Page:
Statistics from Altmetric.com
Newton et al (Gut 2001;49:282–7) described a retrospective study on bone mineral density (BMD) in a large cohort of patients with primary biliary cirrhosis (PBC). The authors concluded that osteoporosis is not a specific complication of PBC, but certain weaknesses in the study design do not support this conclusion.
The authors did not include age and sex matched controls from the general population, or control groups with different types of liver disease.
A proper methodological design comparing osteoporosis in PBC and in a normal population should calculate the standardised incidence ratio of osteoporosis for the two cohorts by comparing the observed incidence versus the expected incidence. The calculation should include 95% confidence intervals according to exact Poisson limits.1
A logistic regression analysis including risk factors for osteoporosis (that is, age, menopausal status, smoking habits, alcohol consumption, etc) should have been performed.
The major drawback however is the lack of control populations with different types of liver disease. New data are emerging in the literature concerning this field. In particular, several recent studies (including one of our own)2–4 have demonstrated that PBC in itself does not exert a negative influence on BMD. Thus we agree with Newton et al that osteoporosis in PBC should be revisited. In fact, analysis of the literature enables the following conclusions to be drawn. There are several osteoporosis risk factors common to liver disease, aging processes, or genetic variability, as well as cholestasis related risk factors, that are obviously not specific for PBC (table 1). The pathogenesis of osteoporosis is multifactorial, increasing with advancing age, and influenced by genetic factors, and it may be that liver disease accelerates bone resorption through various mechanisms.
We read with interest the letter of Professor Floreani in which she agrees that it is timely to revisit the perceived dogma that patients with primary biliary cirrhosis (PBC) are predisposed to osteoporosis. It was pleasing to note that our findings compare favourably with work from her group. We would also like to take this opportunity to draw attention to two further studies which have been presented in abstract form since the submission of our manuscript, which confirm that there is no increase in prevalence of osteoporosis1 and no increase in fracture risk in PBC populations taken as a whole compared with appropriately matched normal controls.2 A further study has also been published recently3 describing bone mineral density in a selected series of patients with PBC in whom the proportion with osteoporosis (defined by T score) was comparable with that seen in our series. We were pleased to note that in this prospective series other risk factors for osteoporosis were examined. They concur with our finding that increased age is an independent risk factor, although they do not present mean Z score data (bone mineral density data controlled for both sex and age). Their group, we would argue, was younger and had more severe disease than patients in our series, whom we would regard as more representative of the whole PBC population.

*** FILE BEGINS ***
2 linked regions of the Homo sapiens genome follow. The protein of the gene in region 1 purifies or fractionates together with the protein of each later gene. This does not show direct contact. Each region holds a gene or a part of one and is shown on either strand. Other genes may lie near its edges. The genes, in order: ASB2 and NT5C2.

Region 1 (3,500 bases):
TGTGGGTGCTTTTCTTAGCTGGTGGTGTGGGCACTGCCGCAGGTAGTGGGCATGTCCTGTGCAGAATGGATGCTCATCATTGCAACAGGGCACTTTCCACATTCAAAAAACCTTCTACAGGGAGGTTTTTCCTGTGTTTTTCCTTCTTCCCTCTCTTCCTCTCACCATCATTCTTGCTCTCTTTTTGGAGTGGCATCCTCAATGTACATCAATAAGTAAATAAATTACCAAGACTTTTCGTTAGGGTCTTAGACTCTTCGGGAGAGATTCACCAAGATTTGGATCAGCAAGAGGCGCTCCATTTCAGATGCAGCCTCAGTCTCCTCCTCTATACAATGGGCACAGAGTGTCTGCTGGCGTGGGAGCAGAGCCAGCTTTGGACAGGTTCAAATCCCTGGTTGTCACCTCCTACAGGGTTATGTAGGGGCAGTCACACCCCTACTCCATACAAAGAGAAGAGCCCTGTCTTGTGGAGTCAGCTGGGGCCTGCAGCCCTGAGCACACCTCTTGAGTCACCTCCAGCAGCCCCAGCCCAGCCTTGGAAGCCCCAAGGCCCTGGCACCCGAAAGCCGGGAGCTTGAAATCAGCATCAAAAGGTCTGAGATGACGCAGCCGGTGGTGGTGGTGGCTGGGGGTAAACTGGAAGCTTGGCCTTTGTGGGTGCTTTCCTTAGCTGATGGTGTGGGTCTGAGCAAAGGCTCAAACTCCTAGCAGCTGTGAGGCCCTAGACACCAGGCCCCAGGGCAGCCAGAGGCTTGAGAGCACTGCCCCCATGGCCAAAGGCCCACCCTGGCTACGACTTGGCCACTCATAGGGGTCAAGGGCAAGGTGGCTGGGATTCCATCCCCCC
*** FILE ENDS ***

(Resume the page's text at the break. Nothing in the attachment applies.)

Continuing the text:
In our study we demonstrated that although 85/272 (31%) patients had osteoporosis, as defined by the WHO (T <−2.5) at the time of their first DEXA scan, mean Z score at the neck of femur was −0.1 and at the lumbar spine 0.1. As Z scores represent bone mineral density compared with an age and sex matched population, this suggests that the prevalence of osteoporosis seen in PBC is a reflection of the fact that this is predominantly a disease of postmenopausal women who show a generalised increased prevalence of osteoporosis. The use of Z scores implicitly controls our data for age and sex norms.
We agree with Professor Floreani that readdressing the question of osteoporosis prevalence in other chronic liver diseases (both cholestatic and non-cholestatic) would be of interest but we feel that this is not relevant to the current study.
Given the very real problems experienced by some PBC patients as a result of osteoporotic fracture (particularly in the early post-transplant period), further study of the aetiology is appropriate (although the retrospective nature of the current study makes the suggested logistic regression analysis inappropriate). The message that we (and more recently others) have been communicating is that the search for risk factors for osteoporosis should not be focused on liver disease specific factors but could more usefully be directed at more generalised population risk factors.
If you wish to reuse any or all of this article please use the link below which will take you to the Copyright Clearance Center’s RightsLink service. You will be able to get a quick price and instant permission to reuse the content in many different ways.